Let’s take as an example of what ordinary people can do to affect change, the Solidarity Movement in Poland that overthrew a real dictatorship. Not only did they write snotty little essays about the Soviets and their own government, they also protested in the streets and on the docks; cities, towns, villages, and anywhere they could make their voices heard. Hundreds of thousands, millions of people eventually who risked their lives for freedom from real tyranny not the ginned up, politically motivated, exaggerated, fake frenzy over imagined despotism that the left in this country has accused the Bushies of over the last six years.

Those people had the kind of moral courage to which the left can only pretend. Arrested, beaten, even murdered for their beliefs by a pitiless, all powerful government, the example set by the freedom loving protesters in Poland makes the keyboard peace warriors who hunch over their venom soaked little treatises and blather on about the “threat” the Bushies pose to liberty look like dilettantes and mountebanks.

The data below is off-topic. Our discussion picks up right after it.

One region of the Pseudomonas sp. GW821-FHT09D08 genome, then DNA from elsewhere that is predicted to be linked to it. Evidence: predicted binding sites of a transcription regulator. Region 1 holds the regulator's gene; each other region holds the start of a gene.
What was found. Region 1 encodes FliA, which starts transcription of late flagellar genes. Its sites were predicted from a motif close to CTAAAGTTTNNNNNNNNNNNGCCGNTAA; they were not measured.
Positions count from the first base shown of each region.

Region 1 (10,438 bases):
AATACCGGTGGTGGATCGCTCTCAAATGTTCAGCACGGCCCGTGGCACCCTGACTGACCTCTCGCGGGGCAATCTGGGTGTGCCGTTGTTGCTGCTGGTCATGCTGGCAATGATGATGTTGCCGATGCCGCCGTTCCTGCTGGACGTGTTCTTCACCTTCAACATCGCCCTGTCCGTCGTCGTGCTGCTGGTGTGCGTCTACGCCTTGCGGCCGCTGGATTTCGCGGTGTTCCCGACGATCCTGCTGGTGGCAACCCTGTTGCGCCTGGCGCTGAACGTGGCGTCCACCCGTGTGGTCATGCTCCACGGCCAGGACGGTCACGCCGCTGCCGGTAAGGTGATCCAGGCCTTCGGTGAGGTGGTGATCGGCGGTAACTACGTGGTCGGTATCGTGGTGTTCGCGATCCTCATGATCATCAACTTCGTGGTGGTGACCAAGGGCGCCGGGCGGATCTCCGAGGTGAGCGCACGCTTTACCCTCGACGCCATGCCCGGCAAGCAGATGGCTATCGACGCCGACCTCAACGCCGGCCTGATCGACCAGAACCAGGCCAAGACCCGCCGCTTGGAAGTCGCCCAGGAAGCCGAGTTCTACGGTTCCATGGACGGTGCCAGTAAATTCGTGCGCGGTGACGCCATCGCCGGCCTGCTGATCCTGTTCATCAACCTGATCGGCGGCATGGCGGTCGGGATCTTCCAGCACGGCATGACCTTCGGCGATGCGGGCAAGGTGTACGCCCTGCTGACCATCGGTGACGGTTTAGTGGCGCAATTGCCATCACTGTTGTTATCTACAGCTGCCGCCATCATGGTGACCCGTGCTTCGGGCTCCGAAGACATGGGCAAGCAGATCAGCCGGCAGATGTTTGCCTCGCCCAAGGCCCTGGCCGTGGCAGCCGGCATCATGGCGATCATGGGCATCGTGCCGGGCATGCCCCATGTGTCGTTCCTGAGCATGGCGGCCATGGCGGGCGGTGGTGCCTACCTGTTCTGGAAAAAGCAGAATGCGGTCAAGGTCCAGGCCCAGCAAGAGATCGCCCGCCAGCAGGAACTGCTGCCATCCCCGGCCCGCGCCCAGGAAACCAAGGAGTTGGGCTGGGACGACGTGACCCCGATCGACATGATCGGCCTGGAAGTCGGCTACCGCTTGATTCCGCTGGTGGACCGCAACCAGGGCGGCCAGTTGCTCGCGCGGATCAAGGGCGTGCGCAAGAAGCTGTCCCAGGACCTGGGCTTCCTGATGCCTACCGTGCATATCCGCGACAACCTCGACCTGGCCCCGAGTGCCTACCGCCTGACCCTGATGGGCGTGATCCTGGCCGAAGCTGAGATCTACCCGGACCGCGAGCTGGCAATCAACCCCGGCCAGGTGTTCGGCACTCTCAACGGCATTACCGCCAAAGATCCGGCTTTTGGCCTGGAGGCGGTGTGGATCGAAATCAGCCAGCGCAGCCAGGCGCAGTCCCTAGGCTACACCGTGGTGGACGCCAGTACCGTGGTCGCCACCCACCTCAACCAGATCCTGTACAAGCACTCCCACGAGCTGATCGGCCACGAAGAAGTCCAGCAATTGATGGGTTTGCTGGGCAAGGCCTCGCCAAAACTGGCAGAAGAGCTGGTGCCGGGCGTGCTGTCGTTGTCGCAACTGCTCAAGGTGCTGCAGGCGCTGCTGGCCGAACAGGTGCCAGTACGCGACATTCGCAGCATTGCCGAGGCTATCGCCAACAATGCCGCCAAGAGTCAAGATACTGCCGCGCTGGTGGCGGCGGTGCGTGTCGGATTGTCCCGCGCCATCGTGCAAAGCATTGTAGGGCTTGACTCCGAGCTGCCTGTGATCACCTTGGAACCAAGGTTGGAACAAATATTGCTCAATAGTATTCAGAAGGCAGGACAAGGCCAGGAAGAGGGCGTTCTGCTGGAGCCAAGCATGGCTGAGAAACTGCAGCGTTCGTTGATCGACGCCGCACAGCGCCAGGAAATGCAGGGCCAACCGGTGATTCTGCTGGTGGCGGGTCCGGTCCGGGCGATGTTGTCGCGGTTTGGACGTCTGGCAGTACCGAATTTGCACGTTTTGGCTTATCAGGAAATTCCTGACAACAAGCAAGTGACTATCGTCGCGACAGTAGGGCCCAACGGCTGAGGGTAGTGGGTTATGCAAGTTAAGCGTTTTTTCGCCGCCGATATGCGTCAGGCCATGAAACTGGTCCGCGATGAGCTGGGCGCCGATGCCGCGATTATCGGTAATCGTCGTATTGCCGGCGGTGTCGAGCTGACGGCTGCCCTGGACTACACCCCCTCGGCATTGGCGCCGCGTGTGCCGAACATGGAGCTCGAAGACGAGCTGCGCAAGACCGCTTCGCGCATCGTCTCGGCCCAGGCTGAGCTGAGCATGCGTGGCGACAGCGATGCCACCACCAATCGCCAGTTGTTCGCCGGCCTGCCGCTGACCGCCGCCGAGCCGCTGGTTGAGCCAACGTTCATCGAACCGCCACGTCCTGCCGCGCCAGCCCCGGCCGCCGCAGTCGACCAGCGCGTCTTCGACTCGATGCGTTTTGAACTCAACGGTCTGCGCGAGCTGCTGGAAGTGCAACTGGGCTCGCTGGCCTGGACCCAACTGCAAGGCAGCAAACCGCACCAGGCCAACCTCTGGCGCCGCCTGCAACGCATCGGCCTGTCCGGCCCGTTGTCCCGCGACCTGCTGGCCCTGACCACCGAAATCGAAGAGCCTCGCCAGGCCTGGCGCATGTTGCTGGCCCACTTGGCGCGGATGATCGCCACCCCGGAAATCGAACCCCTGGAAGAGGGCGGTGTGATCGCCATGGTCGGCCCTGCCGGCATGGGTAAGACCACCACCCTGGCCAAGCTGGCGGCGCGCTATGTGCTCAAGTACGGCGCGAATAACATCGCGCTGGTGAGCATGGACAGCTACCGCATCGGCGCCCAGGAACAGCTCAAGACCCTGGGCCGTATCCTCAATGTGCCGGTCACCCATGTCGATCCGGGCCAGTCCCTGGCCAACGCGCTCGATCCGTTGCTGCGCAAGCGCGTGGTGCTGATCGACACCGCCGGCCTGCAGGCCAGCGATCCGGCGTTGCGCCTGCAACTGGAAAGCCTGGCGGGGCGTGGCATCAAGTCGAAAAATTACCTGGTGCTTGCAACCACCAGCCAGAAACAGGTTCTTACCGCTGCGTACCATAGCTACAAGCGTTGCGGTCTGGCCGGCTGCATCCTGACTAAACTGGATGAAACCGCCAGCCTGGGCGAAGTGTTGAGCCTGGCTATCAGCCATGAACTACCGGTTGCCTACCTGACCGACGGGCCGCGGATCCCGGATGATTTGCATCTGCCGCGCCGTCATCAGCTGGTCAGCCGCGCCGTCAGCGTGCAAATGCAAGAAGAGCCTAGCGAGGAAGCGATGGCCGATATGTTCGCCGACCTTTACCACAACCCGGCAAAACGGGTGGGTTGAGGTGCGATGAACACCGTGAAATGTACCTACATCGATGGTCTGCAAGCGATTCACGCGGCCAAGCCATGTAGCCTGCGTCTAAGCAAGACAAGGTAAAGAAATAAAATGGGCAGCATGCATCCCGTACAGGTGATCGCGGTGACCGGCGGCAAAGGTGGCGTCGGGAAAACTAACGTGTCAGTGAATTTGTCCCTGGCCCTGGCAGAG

And the same kind of cowardly, “save my own hide” attitude extends to the antiwar effort as well. The demonstration yesterday was planned for months. It was advertised and promoted on every lefty website worth its salt. It was sponsored by one of the largest liberal “grass roots” organizations in the country.

And all they could muster is a measly 10,000 people - many of whom were there representing causes as diverse as anti-globalization and promoting the vegan lifestyle? And only 200 of the protesters exhibiting the commitment and conscience to get themselves arrested?

Why didn’t Greenwald prove how dedicated he is to peace by at least showing up? Probably because they wouldn’t pay his expenses from Brazil. Ditto for the thousands of other lefty bloggers who write smugly of war supporters not putting their money where their mouth is and enlisting to fight in Iraq all the while showing a yellow streak a mile wide about standing up for their own convictions and filling the jails of this country in order to stop a war they say they oppose.

It’s easy to write those overly dramatic, keening laments about how hard it is to move the country and Congress to end the war. One can just imagine these guys at Point du Hoc. “It’s too high a cliff. Let’s try down the beach a bit.” Or can you imagine Hamsher, Greenwald, etc. at Omaha Beach? “The fire is too intense. Let’s go back to the ship and have some lunch.”